43. The Wooden Shutter


pre-1915 CE
pre-1333 AH
Found by the artist on a demolition site in Jirwil, Mecca, 2015

I am the famous wooden shutter of Mecca. I once covered every window in this city of old bricks and wood. The people would call to each other from me when the city was low and sprawling, the walls thick and damp with the cool of the shade. You’ll find me still, but not here; perhaps in South India and Kerala, from where I came. Now, you can just recognise me in the tall towers of the city, with their signature arched window shapes, repeated in their thousands – a small hint to what the city used to be like, but no longer able to open or close. Instead, air is pushed through vents and no longer through shuttered windows.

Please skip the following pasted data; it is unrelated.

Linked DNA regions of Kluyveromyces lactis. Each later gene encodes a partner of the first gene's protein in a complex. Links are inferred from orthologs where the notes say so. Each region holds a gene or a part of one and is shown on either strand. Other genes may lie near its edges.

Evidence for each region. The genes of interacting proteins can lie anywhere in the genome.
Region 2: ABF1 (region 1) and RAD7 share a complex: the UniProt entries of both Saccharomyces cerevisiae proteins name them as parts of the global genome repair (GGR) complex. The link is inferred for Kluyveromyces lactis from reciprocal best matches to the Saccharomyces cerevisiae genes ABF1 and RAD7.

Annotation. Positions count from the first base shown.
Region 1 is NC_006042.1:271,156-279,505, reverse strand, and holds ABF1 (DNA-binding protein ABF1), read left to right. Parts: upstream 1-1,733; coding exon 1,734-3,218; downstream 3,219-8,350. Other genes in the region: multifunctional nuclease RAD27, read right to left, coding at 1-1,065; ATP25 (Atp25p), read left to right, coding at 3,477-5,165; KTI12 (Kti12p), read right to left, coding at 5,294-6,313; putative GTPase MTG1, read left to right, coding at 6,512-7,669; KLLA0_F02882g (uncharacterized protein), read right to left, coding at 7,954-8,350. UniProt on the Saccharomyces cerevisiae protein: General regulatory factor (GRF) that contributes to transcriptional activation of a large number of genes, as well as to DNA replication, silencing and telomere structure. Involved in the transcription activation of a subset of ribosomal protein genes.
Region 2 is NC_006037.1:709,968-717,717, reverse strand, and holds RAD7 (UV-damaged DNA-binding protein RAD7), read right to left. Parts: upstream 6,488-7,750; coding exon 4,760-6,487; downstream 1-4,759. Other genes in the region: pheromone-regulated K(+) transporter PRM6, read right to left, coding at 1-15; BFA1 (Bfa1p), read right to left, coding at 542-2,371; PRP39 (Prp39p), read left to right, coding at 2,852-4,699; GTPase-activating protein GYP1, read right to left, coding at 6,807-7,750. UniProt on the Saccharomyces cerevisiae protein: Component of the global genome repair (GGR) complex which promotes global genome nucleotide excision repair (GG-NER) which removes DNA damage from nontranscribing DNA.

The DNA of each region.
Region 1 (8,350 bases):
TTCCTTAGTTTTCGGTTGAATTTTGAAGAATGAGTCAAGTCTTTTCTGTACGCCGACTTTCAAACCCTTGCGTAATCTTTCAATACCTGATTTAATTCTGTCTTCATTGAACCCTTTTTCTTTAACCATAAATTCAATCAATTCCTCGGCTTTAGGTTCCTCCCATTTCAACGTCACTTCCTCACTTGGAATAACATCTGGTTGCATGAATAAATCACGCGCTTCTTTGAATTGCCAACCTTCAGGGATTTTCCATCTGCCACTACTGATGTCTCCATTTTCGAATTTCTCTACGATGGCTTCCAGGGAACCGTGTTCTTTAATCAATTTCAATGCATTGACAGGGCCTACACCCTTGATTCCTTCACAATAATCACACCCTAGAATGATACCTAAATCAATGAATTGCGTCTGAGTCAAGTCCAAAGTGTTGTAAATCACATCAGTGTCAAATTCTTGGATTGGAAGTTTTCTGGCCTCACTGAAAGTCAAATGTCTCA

This work transcends the objects. Ultimately, what I’m working with isn’t only the artefacts themselves, but the stories attached to them. For me, each tale is the manifestation of the object, and each object is a tangible materialisation of an underlying narrative. The work finds its equilibrium somewhere between the stories and chronology they’re chaptered into, the objects becoming knots or points along the timeline, woven into stories as part of the language of this artwork. Each story draws out a tale that intends to trigger imagination and memory, mixing fact with fiction, with the ultimate aim of straddling, conflating and confusing fixed notions of history to open up the unofficial histories that shape the character of place and memory.
Ahmed Mater
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